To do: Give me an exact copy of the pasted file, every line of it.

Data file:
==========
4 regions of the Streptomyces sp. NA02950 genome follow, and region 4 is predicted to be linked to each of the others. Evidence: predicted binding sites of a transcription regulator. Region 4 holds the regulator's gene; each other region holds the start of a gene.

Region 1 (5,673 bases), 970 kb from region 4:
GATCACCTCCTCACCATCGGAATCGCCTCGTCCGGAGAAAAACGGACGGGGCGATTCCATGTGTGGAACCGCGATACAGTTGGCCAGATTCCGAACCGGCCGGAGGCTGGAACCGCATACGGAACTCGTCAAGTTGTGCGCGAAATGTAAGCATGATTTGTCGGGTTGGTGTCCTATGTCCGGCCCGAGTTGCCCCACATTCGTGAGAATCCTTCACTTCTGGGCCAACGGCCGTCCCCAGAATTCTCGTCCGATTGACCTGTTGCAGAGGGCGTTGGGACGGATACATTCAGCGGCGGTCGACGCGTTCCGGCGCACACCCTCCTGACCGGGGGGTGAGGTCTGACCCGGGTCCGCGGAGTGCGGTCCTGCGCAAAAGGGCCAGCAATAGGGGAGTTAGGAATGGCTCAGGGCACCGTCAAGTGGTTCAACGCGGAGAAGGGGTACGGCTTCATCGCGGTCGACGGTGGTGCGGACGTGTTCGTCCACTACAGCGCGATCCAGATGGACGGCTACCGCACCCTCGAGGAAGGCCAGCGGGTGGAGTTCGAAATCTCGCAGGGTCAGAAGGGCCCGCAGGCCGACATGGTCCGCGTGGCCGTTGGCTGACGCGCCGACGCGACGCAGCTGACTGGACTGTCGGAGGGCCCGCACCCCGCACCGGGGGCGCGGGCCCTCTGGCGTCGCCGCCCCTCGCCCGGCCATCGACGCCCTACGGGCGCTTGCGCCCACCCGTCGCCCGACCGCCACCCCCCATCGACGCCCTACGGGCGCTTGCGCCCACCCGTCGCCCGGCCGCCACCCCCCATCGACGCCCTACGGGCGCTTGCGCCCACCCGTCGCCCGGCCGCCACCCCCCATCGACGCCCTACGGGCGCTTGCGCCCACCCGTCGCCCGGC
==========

4 regions of the Streptomyces sp. NA02950 genome follow, and region 4 is predicted to be linked to each of the others. Evidence: predicted binding sites of a transcription regulator. Region 4 holds the regulator's gene; each other region holds the start of a gene.

Region 1 (5,673 bases), 970 kb from region 4:
GATCACCTCCTCACCATCGGAATCGCCTCGTCCGGAGAAAAACGGACGGGGCGATTCCATGTGTGGAACCGCGATACAGTTGGCCAGATTCCGAACCGGCCGGAGGCTGGAACCGCATACGGAACTCGTCAAGTTGTGCGCGAAATGTAAGCATGATTTGTCGGGTTGGTGTCCTATGTCCGGCCCGAGTTGCCCCACATTCGTGAGAATCCTTCACTTCTGGGCCAACGGCCGTCCCCAGAATTCTCGTCCGATTGACCTGTTGCAGAGGGCGTTGGGACGGATACATTCAGCGGCGGTCGACGCGTTCCGGCGCACACCCTCCTGACCGGGGGGTGAGGTCTGACCCGGGTCCGCGGAGTGCGGTCCTGCGCAAAAGGGCCAGCAATAGGGGAGTTAGGAATGGCTCAGGGCACCGTCAAGTGGTTCAACGCGGAGAAGGGGTACGGCTTCATCGCGGTCGACGGTGGTGCGGACGTGTTCGTCCACTACAGCGCGATCCAGATGGACGGCTACCGCACCCTCGAGGAAGGCCAGCGGGTGGAGTTCGAAATCTCGCAGGGTCAGAAGGGCCCGCAGGCCGACATGGTCCGCGTGGCCGTTGGCTGACGCGCCGACGCGACGCAGCTGACTGGACTGTCGGAGGGCCCGCACCCCGCACCGGGGGCGCGGGCCCTCTGGCGTCGCCGCCCCTCGCCCGGCCATCGACGCCCTACGGGCGCTTGCGCCCACCCGTCGCCCGACCGCCACCCCCCATCGACGCCCTACGGGCGCTTGCGCCCACCCGTCGCCCGGCCGCCACCCCCCATCGACGCCCTACGGGCGCTTGCGCCCACCCGTCGCCCGGCCGCCACCCCCCATCGACGCCCTACGGGCGCTTGCGCCCACCCGTCGCCCGGC